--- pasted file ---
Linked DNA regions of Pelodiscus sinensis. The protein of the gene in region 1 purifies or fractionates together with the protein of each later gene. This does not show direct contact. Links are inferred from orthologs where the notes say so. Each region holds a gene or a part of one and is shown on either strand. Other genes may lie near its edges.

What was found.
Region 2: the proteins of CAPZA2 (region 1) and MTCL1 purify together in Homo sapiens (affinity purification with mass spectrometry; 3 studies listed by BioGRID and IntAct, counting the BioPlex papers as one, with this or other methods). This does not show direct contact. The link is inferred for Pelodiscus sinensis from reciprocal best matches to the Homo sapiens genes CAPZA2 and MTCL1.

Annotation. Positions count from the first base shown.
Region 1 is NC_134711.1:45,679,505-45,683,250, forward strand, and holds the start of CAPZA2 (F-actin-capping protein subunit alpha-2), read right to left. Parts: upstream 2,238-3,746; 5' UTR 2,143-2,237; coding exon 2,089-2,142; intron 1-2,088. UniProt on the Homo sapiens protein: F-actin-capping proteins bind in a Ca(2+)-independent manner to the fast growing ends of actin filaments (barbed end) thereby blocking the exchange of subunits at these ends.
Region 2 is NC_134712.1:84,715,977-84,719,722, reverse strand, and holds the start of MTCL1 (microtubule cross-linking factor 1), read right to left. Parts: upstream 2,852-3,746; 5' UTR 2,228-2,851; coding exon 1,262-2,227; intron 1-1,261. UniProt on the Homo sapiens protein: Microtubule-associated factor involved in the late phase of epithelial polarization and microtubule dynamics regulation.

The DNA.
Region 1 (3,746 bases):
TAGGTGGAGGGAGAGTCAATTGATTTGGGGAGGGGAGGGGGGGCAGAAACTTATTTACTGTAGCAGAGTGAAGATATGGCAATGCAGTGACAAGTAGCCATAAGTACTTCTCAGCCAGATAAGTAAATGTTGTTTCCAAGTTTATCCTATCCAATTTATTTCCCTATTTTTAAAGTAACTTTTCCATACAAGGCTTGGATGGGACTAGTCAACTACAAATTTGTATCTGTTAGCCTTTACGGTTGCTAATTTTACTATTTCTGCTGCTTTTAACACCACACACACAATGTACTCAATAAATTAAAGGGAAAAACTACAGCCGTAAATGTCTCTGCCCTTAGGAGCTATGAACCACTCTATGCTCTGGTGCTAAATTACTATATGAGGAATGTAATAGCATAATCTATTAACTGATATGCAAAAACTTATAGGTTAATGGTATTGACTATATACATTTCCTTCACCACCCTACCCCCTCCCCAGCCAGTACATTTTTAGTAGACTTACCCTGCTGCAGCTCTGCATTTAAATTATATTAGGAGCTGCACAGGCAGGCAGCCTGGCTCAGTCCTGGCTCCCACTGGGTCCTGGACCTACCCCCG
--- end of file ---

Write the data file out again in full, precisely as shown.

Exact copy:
Linked DNA regions of Pelodiscus sinensis. The protein of the gene in region 1 purifies or fractionates together with the protein of each later gene. This does not show direct contact. Links are inferred from orthologs where the notes say so. Each region holds a gene or a part of one and is shown on either strand. Other genes may lie near its edges.

What was found.
Region 2: the proteins of CAPZA2 (region 1) and MTCL1 purify together in Homo sapiens (affinity purification with mass spectrometry; 3 studies listed by BioGRID and IntAct, counting the BioPlex papers as one, with this or other methods). This does not show direct contact. The link is inferred for Pelodiscus sinensis from reciprocal best matches to the Homo sapiens genes CAPZA2 and MTCL1.

Annotation. Positions count from the first base shown.
Region 1 is NC_134711.1:45,679,505-45,683,250, forward strand, and holds the start of CAPZA2 (F-actin-capping protein subunit alpha-2), read right to left. Parts: upstream 2,238-3,746; 5' UTR 2,143-2,237; coding exon 2,089-2,142; intron 1-2,088. UniProt on the Homo sapiens protein: F-actin-capping proteins bind in a Ca(2+)-independent manner to the fast growing ends of actin filaments (barbed end) thereby blocking the exchange of subunits at these ends.
Region 2 is NC_134712.1:84,715,977-84,719,722, reverse strand, and holds the start of MTCL1 (microtubule cross-linking factor 1), read right to left. Parts: upstream 2,852-3,746; 5' UTR 2,228-2,851; coding exon 1,262-2,227; intron 1-1,261. UniProt on the Homo sapiens protein: Microtubule-associated factor involved in the late phase of epithelial polarization and microtubule dynamics regulation.

The DNA.
Region 1 (3,746 bases):
TAGGTGGAGGGAGAGTCAATTGATTTGGGGAGGGGAGGGGGGGCAGAAACTTATTTACTGTAGCAGAGTGAAGATATGGCAATGCAGTGACAAGTAGCCATAAGTACTTCTCAGCCAGATAAGTAAATGTTGTTTCCAAGTTTATCCTATCCAATTTATTTCCCTATTTTTAAAGTAACTTTTCCATACAAGGCTTGGATGGGACTAGTCAACTACAAATTTGTATCTGTTAGCCTTTACGGTTGCTAATTTTACTATTTCTGCTGCTTTTAACACCACACACACAATGTACTCAATAAATTAAAGGGAAAAACTACAGCCGTAAATGTCTCTGCCCTTAGGAGCTATGAACCACTCTATGCTCTGGTGCTAAATTACTATATGAGGAATGTAATAGCATAATCTATTAACTGATATGCAAAAACTTATAGGTTAATGGTATTGACTATATACATTTCCTTCACCACCCTACCCCCTCCCCAGCCAGTACATTTTTAGTAGACTTACCCTGCTGCAGCTCTGCATTTAAATTATATTAGGAGCTGCACAGGCAGGCAGCCTGGCTCAGTCCTGGCTCCCACTGGGTCCTGGACCTACCCCCG